If the world is going to get serious about fighting the global problem of climate change, the effort must be led by those who have means. Corporations and wealthy individuals are the ones with the money and power, and thus they largely control the world’s consumption habits. If they’re willing to change the behaviors they engage in that impact the planet, the rest will naturally follow. But unfortunately, the richest and most powerful among us are often the ones most reluctant to do their part.

So says a new study, according to a release from American Association for the Advancement of Science. A group of researchers from four schools in Spain—the Universitat Rovira i Virgili, the University of Barcelona, the University of Zaragoza and the Carlos III University of Madrid—teamed up to study how people behave within populations. They took 324 subjects, divided them into 54 groups of 6 people and gave them varying amounts of money to work with. Consistently, they found that when the money was distributed unevenly, the groups were less cooperative and the richer members did less to benefit the group.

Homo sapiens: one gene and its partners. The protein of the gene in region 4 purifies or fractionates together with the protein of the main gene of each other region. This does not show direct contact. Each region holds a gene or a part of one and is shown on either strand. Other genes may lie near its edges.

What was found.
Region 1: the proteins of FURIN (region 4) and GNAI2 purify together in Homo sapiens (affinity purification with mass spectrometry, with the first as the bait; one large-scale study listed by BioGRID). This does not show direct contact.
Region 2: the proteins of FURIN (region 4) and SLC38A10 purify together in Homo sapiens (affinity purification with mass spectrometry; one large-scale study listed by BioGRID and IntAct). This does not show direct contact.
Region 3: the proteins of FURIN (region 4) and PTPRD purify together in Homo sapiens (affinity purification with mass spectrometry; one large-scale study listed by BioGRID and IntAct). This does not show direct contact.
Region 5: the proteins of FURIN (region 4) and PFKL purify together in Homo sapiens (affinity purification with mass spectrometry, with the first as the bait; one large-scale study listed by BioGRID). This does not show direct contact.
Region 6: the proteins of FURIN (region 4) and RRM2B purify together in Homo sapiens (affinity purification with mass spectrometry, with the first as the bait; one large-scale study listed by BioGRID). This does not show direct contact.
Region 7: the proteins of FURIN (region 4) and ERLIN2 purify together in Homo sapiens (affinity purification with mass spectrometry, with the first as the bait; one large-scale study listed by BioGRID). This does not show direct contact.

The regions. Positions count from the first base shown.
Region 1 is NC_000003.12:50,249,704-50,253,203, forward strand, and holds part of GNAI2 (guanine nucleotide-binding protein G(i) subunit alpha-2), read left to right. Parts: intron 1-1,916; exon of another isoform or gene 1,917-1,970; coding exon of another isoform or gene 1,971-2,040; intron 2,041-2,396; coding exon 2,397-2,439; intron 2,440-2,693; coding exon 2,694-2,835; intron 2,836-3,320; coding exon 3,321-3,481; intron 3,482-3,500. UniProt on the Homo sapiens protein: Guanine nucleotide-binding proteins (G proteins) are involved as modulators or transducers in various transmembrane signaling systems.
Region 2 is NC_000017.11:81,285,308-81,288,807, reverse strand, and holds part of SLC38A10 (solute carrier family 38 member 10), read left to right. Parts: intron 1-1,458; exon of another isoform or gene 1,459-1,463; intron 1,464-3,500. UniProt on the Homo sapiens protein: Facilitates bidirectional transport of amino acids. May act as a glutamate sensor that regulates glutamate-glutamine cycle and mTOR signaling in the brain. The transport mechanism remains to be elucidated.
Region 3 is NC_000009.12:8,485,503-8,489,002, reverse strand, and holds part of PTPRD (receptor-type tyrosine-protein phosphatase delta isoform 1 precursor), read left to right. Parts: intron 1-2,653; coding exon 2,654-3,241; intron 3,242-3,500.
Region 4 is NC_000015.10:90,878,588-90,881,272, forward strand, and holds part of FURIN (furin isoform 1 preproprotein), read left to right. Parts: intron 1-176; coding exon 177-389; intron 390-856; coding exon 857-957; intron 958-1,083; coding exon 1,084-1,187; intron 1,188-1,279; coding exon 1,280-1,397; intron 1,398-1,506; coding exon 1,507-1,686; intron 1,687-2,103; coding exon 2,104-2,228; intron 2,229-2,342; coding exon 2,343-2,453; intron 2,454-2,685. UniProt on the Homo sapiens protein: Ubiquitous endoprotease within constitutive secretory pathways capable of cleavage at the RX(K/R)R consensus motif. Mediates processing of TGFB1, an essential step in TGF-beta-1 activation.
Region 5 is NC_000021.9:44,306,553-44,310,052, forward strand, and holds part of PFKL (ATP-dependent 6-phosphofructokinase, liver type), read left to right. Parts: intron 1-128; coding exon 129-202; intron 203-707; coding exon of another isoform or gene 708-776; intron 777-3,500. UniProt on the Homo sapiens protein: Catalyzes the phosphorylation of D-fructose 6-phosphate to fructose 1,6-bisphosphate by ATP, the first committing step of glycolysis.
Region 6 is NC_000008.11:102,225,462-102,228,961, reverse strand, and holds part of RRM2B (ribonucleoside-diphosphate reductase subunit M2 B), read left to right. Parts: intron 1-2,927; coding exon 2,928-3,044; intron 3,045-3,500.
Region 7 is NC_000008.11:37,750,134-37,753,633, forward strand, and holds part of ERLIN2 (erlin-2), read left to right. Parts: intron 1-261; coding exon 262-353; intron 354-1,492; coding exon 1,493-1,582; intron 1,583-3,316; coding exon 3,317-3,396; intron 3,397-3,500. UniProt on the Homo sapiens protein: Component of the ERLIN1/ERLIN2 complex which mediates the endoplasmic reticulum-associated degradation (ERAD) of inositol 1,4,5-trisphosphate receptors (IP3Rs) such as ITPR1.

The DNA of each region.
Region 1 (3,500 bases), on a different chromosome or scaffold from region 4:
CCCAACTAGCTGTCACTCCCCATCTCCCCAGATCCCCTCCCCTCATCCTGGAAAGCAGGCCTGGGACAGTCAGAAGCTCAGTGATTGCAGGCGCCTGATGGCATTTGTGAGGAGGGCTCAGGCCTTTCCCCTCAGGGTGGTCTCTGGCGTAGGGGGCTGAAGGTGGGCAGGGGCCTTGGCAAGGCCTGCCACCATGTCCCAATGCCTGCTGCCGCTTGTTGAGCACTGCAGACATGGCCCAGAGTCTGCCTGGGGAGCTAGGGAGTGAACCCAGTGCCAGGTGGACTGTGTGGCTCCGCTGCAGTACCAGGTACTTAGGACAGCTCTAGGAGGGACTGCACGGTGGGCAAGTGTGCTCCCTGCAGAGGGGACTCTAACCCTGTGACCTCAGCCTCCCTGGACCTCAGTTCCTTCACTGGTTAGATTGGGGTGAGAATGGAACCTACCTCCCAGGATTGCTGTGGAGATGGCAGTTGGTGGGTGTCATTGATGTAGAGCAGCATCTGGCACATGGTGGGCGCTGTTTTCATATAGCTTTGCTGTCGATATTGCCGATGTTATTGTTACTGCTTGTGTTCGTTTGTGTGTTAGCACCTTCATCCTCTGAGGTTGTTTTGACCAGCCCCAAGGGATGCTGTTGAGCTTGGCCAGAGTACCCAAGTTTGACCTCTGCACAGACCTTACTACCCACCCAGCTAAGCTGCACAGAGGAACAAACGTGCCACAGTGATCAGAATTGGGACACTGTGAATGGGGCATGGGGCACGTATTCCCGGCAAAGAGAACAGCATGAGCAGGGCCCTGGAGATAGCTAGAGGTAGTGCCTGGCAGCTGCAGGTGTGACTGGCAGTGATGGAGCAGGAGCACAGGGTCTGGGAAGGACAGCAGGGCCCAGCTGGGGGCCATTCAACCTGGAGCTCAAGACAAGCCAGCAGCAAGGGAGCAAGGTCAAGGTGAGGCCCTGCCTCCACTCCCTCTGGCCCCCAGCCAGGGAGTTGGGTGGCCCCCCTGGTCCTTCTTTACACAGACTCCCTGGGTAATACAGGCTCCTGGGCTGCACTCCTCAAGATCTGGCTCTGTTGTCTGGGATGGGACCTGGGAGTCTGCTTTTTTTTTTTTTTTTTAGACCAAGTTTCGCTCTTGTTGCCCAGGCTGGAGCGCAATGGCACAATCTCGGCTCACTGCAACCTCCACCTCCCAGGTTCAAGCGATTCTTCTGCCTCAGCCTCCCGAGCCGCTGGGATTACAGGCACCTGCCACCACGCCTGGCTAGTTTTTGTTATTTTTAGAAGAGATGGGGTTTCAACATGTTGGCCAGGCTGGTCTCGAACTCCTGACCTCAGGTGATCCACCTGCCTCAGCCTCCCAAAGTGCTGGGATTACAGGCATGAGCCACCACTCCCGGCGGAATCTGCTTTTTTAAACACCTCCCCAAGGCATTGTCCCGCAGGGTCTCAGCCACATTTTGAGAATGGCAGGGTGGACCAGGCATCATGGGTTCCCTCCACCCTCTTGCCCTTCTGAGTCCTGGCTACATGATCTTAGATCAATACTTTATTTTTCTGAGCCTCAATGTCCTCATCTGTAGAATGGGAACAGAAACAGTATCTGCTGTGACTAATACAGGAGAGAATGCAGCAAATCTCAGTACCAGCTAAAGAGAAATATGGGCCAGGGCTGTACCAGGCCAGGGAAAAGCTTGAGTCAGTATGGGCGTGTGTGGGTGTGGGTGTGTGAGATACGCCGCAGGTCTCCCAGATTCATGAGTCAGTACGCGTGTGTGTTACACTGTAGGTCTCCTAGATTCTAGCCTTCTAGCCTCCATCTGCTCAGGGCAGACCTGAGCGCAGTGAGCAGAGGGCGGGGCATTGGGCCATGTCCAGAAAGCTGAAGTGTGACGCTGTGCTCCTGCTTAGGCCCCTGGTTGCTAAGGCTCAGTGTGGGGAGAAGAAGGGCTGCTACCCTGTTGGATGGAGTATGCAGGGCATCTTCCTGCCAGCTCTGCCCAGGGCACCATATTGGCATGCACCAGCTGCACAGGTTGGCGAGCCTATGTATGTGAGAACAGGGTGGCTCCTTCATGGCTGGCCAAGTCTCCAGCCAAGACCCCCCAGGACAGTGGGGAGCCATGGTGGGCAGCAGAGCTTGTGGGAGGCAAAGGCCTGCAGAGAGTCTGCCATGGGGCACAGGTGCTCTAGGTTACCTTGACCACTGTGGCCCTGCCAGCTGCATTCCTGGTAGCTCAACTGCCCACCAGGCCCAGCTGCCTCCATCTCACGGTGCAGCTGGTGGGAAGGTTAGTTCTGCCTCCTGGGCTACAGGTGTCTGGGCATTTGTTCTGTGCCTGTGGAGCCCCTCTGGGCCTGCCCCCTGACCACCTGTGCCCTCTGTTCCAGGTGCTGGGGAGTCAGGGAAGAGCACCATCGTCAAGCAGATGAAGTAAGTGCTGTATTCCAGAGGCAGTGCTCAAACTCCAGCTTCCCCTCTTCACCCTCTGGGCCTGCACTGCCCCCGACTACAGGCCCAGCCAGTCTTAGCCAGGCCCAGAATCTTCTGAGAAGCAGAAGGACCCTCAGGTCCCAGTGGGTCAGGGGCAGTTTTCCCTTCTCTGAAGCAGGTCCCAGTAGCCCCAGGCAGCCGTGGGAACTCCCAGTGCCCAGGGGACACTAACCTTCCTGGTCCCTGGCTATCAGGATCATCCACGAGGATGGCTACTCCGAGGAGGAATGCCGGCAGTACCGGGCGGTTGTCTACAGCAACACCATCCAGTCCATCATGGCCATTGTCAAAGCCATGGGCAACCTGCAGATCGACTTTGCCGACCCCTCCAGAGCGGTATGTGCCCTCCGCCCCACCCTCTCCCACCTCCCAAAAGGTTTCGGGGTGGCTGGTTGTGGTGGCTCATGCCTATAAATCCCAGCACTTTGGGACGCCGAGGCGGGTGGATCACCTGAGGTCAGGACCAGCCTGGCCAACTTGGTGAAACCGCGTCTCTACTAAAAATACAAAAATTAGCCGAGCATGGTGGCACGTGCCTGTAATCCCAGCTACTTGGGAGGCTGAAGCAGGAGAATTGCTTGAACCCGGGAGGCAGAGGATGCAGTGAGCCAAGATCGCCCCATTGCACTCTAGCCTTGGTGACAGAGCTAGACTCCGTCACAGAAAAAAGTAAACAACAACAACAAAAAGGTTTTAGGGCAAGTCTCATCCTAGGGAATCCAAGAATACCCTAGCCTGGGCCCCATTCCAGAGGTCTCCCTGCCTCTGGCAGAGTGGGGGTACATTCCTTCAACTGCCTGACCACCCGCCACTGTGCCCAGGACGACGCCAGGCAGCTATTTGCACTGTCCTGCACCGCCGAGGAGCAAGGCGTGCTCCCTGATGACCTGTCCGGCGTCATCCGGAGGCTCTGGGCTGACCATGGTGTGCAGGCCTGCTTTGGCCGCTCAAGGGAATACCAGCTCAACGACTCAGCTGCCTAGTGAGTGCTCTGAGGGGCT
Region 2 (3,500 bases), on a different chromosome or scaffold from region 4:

Anxo Sánchez, a math professor at the Universidad Carlos III de Madrid who co-authored the team’s study, saw a clear link between this finding and the global struggle against climate change.

“The study demonstrates once again that cooperation is better than competition at achieving socially desirable outcomes,” Sánchez said. “In the case of climate change, cooperation is needed between all of the agents involved.”

The researchers in Spain used human subjects with tablets to measure their interactions from a game theory perspective, examining the social dilemmas they faced and how they navigated the tension between their individual interests and the common good. In some test groups with varying amounts of wealth, the researchers were specifically watching the differences between those with more money (50 or 60 euros) and those who had less (20 or 30 euros). Time and again, they found that the poorer did more to help the group overall.

This can be problematic when it comes to the climate change issue because in today’s world, the poor are often the most vulnerable. When food supplies dwindle, the rich can still afford to eat; when land becomes uninhabitable, they can afford to relocate. The poor, however, might be in trouble.

“Given the inequalities, the poorest groups are the most vulnerable and, therefore, are the ones who suffer most,” said Julián Vicens, a University of Barcelona researcher who also worked on the study.

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